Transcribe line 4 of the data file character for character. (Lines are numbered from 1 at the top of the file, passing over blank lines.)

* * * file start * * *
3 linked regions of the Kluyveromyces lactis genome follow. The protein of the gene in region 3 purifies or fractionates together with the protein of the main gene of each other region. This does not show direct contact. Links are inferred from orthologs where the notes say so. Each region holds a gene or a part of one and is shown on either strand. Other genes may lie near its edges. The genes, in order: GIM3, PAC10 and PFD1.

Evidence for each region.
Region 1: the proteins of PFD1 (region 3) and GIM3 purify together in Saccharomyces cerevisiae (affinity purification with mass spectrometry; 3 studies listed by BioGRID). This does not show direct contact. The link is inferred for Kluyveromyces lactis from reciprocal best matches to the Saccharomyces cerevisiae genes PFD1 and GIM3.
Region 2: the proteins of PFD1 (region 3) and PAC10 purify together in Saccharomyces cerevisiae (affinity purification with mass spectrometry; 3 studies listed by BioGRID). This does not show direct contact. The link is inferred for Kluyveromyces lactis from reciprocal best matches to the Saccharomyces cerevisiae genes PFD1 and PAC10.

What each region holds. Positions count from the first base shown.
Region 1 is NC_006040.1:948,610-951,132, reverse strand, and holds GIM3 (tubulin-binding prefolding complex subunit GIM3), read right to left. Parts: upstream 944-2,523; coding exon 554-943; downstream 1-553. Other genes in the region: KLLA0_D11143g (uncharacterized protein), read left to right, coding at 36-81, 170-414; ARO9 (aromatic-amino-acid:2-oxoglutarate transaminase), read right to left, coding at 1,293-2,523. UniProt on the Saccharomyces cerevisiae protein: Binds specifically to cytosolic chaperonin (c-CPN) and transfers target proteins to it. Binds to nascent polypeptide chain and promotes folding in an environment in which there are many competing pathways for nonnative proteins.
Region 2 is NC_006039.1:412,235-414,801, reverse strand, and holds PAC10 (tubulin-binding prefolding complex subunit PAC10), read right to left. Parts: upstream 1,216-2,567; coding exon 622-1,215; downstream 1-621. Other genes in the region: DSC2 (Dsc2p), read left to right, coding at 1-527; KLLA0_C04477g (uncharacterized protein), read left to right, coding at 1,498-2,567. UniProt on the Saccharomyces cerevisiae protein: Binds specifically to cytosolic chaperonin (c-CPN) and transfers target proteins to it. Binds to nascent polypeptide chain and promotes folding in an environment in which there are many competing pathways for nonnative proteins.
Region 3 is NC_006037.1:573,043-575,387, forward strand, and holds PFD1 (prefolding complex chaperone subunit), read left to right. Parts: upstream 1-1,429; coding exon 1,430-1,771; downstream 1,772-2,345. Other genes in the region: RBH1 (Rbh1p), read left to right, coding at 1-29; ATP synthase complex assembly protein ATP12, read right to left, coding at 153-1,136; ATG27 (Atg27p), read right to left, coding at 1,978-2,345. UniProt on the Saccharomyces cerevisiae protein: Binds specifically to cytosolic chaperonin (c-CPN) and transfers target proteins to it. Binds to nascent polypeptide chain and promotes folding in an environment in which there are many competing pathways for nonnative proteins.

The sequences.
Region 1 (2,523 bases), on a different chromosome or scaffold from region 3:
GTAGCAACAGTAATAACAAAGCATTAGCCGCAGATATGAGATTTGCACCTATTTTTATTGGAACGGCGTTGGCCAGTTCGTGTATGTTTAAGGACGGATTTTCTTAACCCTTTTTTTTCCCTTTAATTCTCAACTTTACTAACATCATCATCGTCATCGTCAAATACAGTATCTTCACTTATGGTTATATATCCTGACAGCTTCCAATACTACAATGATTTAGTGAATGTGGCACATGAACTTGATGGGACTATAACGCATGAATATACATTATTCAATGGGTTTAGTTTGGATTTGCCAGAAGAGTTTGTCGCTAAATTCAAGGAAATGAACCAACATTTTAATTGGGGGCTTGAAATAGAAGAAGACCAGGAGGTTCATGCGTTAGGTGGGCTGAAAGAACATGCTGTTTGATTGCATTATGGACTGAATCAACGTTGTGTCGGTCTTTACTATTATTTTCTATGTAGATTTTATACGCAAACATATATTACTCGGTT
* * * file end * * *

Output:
Region 2: the proteins of PFD1 (region 3) and PAC10 purify together in Saccharomyces cerevisiae (affinity purification with mass spectrometry; 3 studies listed by BioGRID). This does not show direct contact. The link is inferred for Kluyveromyces lactis from reciprocal best matches to the Saccharomyces cerevisiae genes PFD1 and PAC10.